Sep 27, 2019

N.Y. Times defends decision to publish whistleblower ID details

Photo: Jabin Botsford/The Washington Post via Getty Images

The New York Times defended its decision to publish a story identifying the whistleblower as a male CIA officer, as executive editor Dean Baquet said it reported "limited information" about his identity so readers could "make their own judgments about whether or not he is credible."

The big picture: Federal whistleblowers are protected by law. Readers and some in the national intelligence community expressed concern that revealing too much detail in media reports could put the officer's life and reputation in danger and deter future whistleblowers.

What we know: AP confirmed the NYT report. The timeline of the officer's complaint raises questions regarding how the White House and the Justice Department handled it, per AP.

  • The CIA officer initially filed the complaint to the CIA, which notified the White House and Justice Department. On Aug. 12, the whistleblower was granted more legal protections after he flagged the intelligence community's inspector general.
  • The administration initially blocked Congress from viewing the whistleblower's complaint — as is usually required under federal whistleblower statutes when a complaint is marked as of "urgent concern" — citing a Justice Department decision.
  • A redacted version of the complaint and the White House's memo of President Trump's conversation with Ukrainian President Volodymyr Zelensky were eventually made public this week.

What they're saying:

  • Baquet: "We decided to publish limited information about the whistleblower — including the fact that he works for a nonpolitical agency and that his complaint is based on an intimate knowledge and understanding of the White House — because we wanted to provide information to readers that allows them to make their own judgments about whether or not he is credible."
  • AP: "The Associated Press is publishing information about the whistleblower's background because the person's credibility is central to the impeachment inquiry into the president."

Go deeper: 300+ former national security officials condemn Trump-Ukraine actions

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Congressional Republicans take aim at whistleblower complaint

Photo: Jabin Botsford/The Washington Post via Getty Images

Republicans are already treating the whistleblower's complaint the way they did the Mueller report: several Republicans, including Sen. Lindsey Graham and Reps. Andy Biggs, Matt Gaetz, and Dan Crenshaw called the whistleblower’s credibility into question.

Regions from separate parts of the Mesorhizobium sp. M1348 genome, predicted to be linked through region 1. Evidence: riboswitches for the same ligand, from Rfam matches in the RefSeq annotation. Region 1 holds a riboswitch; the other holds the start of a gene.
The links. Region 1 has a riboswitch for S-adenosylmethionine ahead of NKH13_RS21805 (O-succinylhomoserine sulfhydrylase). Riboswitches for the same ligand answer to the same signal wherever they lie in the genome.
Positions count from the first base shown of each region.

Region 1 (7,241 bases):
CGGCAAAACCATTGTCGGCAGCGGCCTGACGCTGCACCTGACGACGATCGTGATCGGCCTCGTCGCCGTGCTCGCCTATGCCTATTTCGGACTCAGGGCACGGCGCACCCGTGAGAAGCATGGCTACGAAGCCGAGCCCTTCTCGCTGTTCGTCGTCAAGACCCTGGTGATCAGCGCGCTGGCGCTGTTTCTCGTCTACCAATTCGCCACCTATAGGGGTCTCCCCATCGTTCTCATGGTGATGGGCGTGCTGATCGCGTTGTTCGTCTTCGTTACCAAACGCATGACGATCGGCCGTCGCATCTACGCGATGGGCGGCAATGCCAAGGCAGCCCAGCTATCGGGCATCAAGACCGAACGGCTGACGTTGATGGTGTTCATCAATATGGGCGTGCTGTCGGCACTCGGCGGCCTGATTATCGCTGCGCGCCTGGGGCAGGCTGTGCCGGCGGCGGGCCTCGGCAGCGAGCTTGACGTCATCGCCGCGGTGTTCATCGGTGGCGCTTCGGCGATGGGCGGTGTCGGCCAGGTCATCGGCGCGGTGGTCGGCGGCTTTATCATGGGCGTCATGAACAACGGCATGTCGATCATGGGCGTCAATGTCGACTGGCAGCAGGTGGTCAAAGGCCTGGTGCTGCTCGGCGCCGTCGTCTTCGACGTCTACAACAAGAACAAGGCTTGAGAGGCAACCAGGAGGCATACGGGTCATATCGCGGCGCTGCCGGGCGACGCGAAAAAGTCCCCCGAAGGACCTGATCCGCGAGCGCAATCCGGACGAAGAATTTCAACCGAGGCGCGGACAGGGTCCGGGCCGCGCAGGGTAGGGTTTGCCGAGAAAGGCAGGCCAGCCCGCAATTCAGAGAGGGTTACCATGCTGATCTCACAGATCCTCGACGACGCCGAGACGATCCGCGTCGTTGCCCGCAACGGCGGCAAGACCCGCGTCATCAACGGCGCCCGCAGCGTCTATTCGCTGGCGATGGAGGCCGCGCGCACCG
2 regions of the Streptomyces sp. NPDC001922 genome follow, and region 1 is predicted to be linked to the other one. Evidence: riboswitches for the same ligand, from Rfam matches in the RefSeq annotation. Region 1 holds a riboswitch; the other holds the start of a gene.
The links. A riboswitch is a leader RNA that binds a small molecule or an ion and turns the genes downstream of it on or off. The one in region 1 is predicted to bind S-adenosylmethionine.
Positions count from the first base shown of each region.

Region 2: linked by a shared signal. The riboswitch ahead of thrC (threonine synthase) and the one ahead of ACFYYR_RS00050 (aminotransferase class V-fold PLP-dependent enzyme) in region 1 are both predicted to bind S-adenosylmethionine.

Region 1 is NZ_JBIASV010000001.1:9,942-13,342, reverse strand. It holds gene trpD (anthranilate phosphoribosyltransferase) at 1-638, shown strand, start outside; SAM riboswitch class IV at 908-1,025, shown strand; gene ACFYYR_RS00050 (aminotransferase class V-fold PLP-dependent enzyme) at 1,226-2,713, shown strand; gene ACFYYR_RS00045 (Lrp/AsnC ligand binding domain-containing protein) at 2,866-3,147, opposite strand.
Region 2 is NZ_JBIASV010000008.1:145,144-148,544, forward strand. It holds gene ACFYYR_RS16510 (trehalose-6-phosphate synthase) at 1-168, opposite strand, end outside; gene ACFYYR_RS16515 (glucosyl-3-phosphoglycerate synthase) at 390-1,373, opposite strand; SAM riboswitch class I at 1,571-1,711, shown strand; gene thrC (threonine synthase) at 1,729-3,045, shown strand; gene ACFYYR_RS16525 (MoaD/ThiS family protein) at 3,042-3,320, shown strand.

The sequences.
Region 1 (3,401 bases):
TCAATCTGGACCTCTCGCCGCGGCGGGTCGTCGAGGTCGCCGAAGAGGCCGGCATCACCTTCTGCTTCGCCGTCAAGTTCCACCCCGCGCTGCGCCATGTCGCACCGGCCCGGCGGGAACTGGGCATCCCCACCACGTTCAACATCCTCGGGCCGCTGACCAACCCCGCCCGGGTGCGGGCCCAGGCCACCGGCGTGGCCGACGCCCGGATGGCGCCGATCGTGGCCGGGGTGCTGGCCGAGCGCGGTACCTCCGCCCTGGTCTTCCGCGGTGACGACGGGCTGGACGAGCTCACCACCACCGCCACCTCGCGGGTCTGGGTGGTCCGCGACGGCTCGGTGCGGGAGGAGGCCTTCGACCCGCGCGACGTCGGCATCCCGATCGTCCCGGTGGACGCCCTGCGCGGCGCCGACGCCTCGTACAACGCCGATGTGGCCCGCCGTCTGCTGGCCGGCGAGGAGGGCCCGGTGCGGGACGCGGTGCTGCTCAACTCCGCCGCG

The tactics, per the AP's Jonathan Lemire and Zeke Miller: "Attempt to discredit government officials at the heart of the story. Dispatch Trump lawyer Rudy Giuliani and other allies to muddy the picture. Lean on Republicans in Congress to provide cover."

Go deeperArrowSep 27, 2019

Trump wants to interview whistleblower despite federal protections

President Trump tweeted Tuesday that he wants to interview and "learn everything about" the Ukraine whistleblower, despite protections guaranteed under federal law.

"So if the so-called 'Whistleblower' has all second hand information, and almost everything he has said about my 'perfect' call with the Ukrainian President is wrong (much to the embarrassment of Pelosi & Schiff), why aren’t we entitled to interview & learn everything about the Whistleblower, and also the person who gave all of the false information to him.
Go deeperArrowOct 1, 2019

Intelligence community watchdog refutes Trump's whistleblower claims

President Trump arrives for a press conference in New York, Sept. 25. Photo: Saul Loeb/AFP/Getty Images

The intelligence community inspector general issued a statement Monday refuting false claims by President Trump and his allies about the whistleblower whose complaint on Trump's interactions with Ukraine triggered a formal impeachment inquiry.

Why it matters: It's rare for the Office of the Inspector General of the Intelligence Community to issue such a statement. But it did so after the president and loyalist lawmakers made false claims while attacking the whistleblower's credibility over the complaint concerning Trump urging Ukraine to investigate his political rival Joe Biden and his family.

Go deeperArrowOct 1, 2019